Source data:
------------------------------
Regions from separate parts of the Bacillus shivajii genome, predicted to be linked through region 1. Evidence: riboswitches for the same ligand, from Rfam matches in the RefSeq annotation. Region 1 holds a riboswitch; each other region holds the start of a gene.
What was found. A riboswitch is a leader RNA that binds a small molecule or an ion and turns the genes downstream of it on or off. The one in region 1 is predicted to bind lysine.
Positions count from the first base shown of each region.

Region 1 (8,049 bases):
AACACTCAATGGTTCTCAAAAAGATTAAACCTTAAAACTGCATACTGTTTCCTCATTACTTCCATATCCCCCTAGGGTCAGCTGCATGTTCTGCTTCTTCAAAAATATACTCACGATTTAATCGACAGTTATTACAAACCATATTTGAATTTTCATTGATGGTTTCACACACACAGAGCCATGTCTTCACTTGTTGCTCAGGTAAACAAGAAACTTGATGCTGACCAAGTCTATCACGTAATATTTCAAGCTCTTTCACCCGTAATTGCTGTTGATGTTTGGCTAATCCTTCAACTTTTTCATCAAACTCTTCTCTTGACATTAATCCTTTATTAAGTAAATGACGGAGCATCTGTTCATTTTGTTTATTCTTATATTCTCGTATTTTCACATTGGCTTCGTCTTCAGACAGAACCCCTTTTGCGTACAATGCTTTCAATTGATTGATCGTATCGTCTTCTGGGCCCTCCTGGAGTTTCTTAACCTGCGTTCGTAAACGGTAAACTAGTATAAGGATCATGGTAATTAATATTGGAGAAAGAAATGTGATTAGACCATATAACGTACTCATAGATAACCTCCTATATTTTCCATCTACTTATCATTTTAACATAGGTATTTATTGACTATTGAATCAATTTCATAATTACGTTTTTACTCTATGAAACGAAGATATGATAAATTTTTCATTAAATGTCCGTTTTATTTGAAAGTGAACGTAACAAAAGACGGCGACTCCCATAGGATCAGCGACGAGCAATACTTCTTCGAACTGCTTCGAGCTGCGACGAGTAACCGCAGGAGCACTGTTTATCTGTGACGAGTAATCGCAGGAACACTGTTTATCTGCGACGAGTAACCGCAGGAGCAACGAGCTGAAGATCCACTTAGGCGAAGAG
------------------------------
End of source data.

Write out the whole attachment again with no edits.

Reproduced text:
Regions from separate parts of the Bacillus shivajii genome, predicted to be linked through region 1. Evidence: riboswitches for the same ligand, from Rfam matches in the RefSeq annotation. Region 1 holds a riboswitch; each other region holds the start of a gene.
What was found. A riboswitch is a leader RNA that binds a small molecule or an ion and turns the genes downstream of it on or off. The one in region 1 is predicted to bind lysine.
Positions count from the first base shown of each region.

Region 1 (8,049 bases):
AACACTCAATGGTTCTCAAAAAGATTAAACCTTAAAACTGCATACTGTTTCCTCATTACTTCCATATCCCCCTAGGGTCAGCTGCATGTTCTGCTTCTTCAAAAATATACTCACGATTTAATCGACAGTTATTACAAACCATATTTGAATTTTCATTGATGGTTTCACACACACAGAGCCATGTCTTCACTTGTTGCTCAGGTAAACAAGAAACTTGATGCTGACCAAGTCTATCACGTAATATTTCAAGCTCTTTCACCCGTAATTGCTGTTGATGTTTGGCTAATCCTTCAACTTTTTCATCAAACTCTTCTCTTGACATTAATCCTTTATTAAGTAAATGACGGAGCATCTGTTCATTTTGTTTATTCTTATATTCTCGTATTTTCACATTGGCTTCGTCTTCAGACAGAACCCCTTTTGCGTACAATGCTTTCAATTGATTGATCGTATCGTCTTCTGGGCCCTCCTGGAGTTTCTTAACCTGCGTTCGTAAACGGTAAACTAGTATAAGGATCATGGTAATTAATATTGGAGAAAGAAATGTGATTAGACCATATAACGTACTCATAGATAACCTCCTATATTTTCCATCTACTTATCATTTTAACATAGGTATTTATTGACTATTGAATCAATTTCATAATTACGTTTTTACTCTATGAAACGAAGATATGATAAATTTTTCATTAAATGTCCGTTTTATTTGAAAGTGAACGTAACAAAAGACGGCGACTCCCATAGGATCAGCGACGAGCAATACTTCTTCGAACTGCTTCGAGCTGCGACGAGTAACCGCAGGAGCACTGTTTATCTGTGACGAGTAATCGCAGGAACACTGTTTATCTGCGACGAGTAACCGCAGGAGCAACGAGCTGAAGATCCACTTAGGCGAAGAG